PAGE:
Date of Award
Doctor of Philosophy
Enzyme accelerates reactions with large tolerance, high specificity and remarkable efficiency. To translate the enzymatic property for the synthetic analogue is of great interest to obtain a high quality catalyst. Indeed, the artificial enzyme has gained significant progress in recent years. For example low molecular weight substances were used as artificial enzyme, such as, cyclodextrin,1 cucurbituril,2 synthetic cavitands.3 Those compounds are used as molecular hosts to provide well-defined binding site with functionalized catalytic groups for specific substrates. The other category of artificial enzyme is synthetic polymeric substances. 4The advantages of synthetic polymeric substances include not only the high stability against heat, chemicals and solvents, but also their complicated three-dimensional structures that could mimic the real enzyme. The cooperative features, such as the induce fit, the steric strain and the allosteric effect are related to the polymeric enzymatic nature.5 Synthetic polymers have been used as enzyme mimics to catalyze varieties of reactions.6-7 Based on the previous literature, in order to create a synthetic polymeric artificial enzyme with catalytic activity, there are certain prerequisites.12 First of all, there should be a binding cavity that has a shape resembles the shape of the substrate or, even better, the shape of the transition state. Meanwhile, the binding site has to contain coenzyme analogues or catalytic groups that are located in a favorable orientation for the catalysis to occur. In addition to the above two categories, metal-directed macrocycle is another well studied area for highly efficient catalysis. Example includes self-assembled molecular square for catalyst carrier. 8
Among polymer based artificial enzymes, molecular imprinted polymer (MIP) is one of the systems that can fulfill the above principles well. Molecular imprinting has been a long tradition of constructing synthetic analogue in biomimetic recognition, 9-10 molecular sensing, 11 catalysis,12 separation of compounds,13-14 drug delivery.15 The technique starts with the formation of a crosslinked polymer around a template molecule in the presence of cross linkers. The functional monomer in the monomer mixture can interact with the template through covalent or noncovalent interaction. After removing the template, the predetermined imprint can be left behind. This imprint containing functional groups in a certain orientation is sterically and electronically complementary to the template. Molecular imprinting makes it possible to design catalytic binding site against any molecule of interest in theory.16 Enzyme-like MIPs have been made for selected catalysis.17-18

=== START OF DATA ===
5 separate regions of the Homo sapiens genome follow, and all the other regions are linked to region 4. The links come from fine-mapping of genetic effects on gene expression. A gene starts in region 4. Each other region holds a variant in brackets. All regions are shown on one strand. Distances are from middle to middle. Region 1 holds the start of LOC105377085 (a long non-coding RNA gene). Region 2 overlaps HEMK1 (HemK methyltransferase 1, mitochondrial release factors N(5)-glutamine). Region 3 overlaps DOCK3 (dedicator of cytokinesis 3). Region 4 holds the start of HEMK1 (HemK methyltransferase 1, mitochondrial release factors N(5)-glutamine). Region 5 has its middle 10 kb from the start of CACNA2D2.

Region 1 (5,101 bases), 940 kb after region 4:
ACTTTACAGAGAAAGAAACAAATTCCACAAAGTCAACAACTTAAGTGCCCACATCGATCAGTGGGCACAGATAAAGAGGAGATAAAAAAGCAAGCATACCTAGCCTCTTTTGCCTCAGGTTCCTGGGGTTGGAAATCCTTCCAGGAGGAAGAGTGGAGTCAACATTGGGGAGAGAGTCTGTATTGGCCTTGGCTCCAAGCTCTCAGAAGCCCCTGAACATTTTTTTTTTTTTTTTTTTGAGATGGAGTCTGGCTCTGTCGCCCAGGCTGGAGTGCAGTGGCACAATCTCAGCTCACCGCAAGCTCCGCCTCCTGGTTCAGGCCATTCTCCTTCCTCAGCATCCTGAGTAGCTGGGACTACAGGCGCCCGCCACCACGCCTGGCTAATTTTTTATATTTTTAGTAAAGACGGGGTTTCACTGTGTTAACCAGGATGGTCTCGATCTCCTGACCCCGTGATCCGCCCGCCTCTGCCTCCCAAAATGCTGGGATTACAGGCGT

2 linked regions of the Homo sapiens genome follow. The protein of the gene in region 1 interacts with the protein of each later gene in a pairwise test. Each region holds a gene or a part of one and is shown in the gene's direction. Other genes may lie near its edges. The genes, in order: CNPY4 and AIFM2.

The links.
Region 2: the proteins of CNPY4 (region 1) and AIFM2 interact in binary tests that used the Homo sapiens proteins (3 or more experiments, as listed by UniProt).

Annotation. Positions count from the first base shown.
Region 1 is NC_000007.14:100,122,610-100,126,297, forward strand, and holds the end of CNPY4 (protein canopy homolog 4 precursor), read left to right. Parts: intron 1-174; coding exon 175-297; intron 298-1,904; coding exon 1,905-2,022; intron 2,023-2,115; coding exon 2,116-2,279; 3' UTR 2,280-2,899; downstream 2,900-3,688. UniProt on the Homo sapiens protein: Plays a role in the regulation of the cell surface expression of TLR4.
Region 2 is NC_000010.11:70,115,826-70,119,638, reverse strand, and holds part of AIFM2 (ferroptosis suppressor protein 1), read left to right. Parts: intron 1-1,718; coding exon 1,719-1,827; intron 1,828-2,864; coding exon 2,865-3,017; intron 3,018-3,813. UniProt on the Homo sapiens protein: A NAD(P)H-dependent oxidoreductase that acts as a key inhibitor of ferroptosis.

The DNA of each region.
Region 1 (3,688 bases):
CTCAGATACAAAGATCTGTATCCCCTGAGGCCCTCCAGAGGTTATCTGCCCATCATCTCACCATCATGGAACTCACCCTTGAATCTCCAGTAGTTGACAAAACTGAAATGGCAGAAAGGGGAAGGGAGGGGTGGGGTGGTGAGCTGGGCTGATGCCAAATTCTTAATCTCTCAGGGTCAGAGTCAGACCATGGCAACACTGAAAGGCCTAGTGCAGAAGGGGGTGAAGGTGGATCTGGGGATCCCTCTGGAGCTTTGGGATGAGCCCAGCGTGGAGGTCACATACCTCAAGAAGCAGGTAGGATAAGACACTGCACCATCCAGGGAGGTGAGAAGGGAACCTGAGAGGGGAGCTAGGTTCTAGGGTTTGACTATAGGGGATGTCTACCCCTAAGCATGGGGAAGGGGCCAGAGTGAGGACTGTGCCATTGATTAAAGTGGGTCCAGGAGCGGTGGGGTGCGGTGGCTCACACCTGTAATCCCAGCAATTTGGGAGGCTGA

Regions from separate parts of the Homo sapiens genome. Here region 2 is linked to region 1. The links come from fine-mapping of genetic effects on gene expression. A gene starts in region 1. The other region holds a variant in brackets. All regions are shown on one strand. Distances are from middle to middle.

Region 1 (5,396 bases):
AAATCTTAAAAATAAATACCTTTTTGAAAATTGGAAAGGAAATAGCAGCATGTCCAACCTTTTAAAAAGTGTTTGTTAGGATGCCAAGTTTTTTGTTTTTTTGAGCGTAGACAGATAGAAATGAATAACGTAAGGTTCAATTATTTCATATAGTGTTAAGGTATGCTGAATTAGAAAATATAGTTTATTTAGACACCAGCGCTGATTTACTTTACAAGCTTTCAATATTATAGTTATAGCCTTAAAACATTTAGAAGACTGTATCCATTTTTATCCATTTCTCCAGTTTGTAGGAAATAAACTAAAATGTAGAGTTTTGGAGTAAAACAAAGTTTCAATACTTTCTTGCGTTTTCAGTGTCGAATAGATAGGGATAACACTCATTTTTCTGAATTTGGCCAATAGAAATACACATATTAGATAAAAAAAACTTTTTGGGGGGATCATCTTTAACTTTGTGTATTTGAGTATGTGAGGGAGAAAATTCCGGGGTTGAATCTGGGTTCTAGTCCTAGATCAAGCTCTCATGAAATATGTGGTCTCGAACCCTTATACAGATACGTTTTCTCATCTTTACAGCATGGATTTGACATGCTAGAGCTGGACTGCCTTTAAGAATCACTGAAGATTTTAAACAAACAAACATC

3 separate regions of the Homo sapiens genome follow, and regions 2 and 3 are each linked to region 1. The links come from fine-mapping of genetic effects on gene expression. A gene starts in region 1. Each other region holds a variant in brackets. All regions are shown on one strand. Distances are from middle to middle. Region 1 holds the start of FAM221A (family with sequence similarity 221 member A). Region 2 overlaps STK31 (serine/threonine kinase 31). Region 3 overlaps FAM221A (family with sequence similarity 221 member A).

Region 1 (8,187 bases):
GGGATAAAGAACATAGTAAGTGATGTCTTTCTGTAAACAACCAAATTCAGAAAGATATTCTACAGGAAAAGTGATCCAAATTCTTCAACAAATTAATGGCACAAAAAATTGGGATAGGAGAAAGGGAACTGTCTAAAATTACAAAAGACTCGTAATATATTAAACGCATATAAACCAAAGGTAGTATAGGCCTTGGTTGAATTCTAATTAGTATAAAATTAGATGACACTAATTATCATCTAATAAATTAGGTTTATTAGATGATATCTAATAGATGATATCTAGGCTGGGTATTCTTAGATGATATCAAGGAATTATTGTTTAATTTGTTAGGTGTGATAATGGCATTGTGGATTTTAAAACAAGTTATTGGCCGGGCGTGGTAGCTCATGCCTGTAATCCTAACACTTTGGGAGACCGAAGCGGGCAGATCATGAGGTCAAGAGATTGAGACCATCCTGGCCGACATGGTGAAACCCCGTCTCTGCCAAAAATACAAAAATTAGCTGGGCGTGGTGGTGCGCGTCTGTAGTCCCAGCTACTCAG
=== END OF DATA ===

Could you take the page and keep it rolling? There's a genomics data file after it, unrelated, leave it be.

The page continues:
However, the traditional MIPs have the disadvantage of insolubility and heterogeneity of the active site which need to be improved in order to be widely used in biological systems. Therefore, the molecularly imprinted nanogel was created.19-20 But the binding selectivity and catalytic selectivity are limited due to the less rigid structures of MIP nanogels. The reasons could come from the weak hydrophobic interaction between the functional monomer and the template during the imprinting process in the nonpolar solvent. Our research group reported a method to form molecularly imprinted cross-linked micelle and its use in forming the receptors for bile salt derivatives,21 aromatic carboxylates and sulfonates,22 nonsteroidal anti-inflammatory drugs (NSAIDs)23 and peptides.24 These molecularly imprinted nanoparticles (MINPs) are fully water-soluble and have enzyme-like structure.25
Aside from the solubility, another important point in optimizing the catalytic imprinted polymers is the design of the binding interaction between the functional groups and the template. The covalent/stoichiometric method ensures a more reliable imprinting in making the pocket. Wulff and coworkers have made crucial breakthroughs.26 But the synthesis of the template is relatively complicated due to the requirement of forming a cleavable bond to vacate the binding pocket. Typical methods used are involving boronate esters,27 ketals/acetals,28 and Schiff’s base.29 Another drawback is that the removal of the template is pretty difficult in order to completely remove the template. The noncovalent method, mainly exits in biology interactions, doesn’t require as complicated synthesis as it is in covalent method for no reversible bond is needed. Plus, the template is easier to be split compare to the covalent imprinting. The group of Mosbach and coworkers have done lots of great work with noncovalent binding.30 However, noncovalent interaction (ionic interactions, hydrogen bonding, van der Waals forces and ᴫ- ᴫ interactions) is relatively weak, especially in the presence of polar solvent, such as water and DMF. Therefore, the association constant for the template reuptake is rather low because of the unsuccessful imprinting process in aqueous environment.12 In this dissertation, I present several ways of forming the catalytic active site in our cross linked micelle for making the artificial esterase.
Hu, Lan, "Molecularly imprinted nanoparticles (MINPs) for enzyme-like hydrolysis of carboxylic esters and phosphate esters" (2018). Graduate Theses and Dissertations. 16819.